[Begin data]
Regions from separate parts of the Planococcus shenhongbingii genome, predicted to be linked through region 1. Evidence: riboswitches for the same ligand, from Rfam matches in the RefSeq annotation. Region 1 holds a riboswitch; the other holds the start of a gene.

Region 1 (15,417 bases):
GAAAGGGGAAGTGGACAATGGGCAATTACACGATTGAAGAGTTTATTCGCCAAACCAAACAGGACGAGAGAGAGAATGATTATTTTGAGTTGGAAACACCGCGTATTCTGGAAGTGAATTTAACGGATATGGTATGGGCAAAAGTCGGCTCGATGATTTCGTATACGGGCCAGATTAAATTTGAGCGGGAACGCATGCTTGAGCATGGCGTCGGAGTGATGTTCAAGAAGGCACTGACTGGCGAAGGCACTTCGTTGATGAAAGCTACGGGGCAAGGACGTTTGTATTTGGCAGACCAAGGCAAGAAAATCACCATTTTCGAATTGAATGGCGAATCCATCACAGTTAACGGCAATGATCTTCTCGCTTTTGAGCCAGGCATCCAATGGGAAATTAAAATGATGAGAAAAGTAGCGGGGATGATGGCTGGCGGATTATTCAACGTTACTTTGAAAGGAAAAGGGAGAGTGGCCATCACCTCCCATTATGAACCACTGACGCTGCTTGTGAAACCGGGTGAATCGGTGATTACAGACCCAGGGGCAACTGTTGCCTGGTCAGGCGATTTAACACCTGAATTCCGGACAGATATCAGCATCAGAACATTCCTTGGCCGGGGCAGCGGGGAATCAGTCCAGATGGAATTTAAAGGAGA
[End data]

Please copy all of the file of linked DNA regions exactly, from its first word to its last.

Regions from separate parts of the Planococcus shenhongbingii genome, predicted to be linked through region 1. Evidence: riboswitches for the same ligand, from Rfam matches in the RefSeq annotation. Region 1 holds a riboswitch; the other holds the start of a gene.

Region 1 (15,417 bases):
GAAAGGGGAAGTGGACAATGGGCAATTACACGATTGAAGAGTTTATTCGCCAAACCAAACAGGACGAGAGAGAGAATGATTATTTTGAGTTGGAAACACCGCGTATTCTGGAAGTGAATTTAACGGATATGGTATGGGCAAAAGTCGGCTCGATGATTTCGTATACGGGCCAGATTAAATTTGAGCGGGAACGCATGCTTGAGCATGGCGTCGGAGTGATGTTCAAGAAGGCACTGACTGGCGAAGGCACTTCGTTGATGAAAGCTACGGGGCAAGGACGTTTGTATTTGGCAGACCAAGGCAAGAAAATCACCATTTTCGAATTGAATGGCGAATCCATCACAGTTAACGGCAATGATCTTCTCGCTTTTGAGCCAGGCATCCAATGGGAAATTAAAATGATGAGAAAAGTAGCGGGGATGATGGCTGGCGGATTATTCAACGTTACTTTGAAAGGAAAAGGGAGAGTGGCCATCACCTCCCATTATGAACCACTGACGCTGCTTGTGAAACCGGGTGAATCGGTGATTACAGACCCAGGGGCAACTGTTGCCTGGTCAGGCGATTTAACACCTGAATTCCGGACAGATATCAGCATCAGAACATTCCTTGGCCGGGGCAGCGGGGAATCAGTCCAGATGGAATTTAAAGGAGA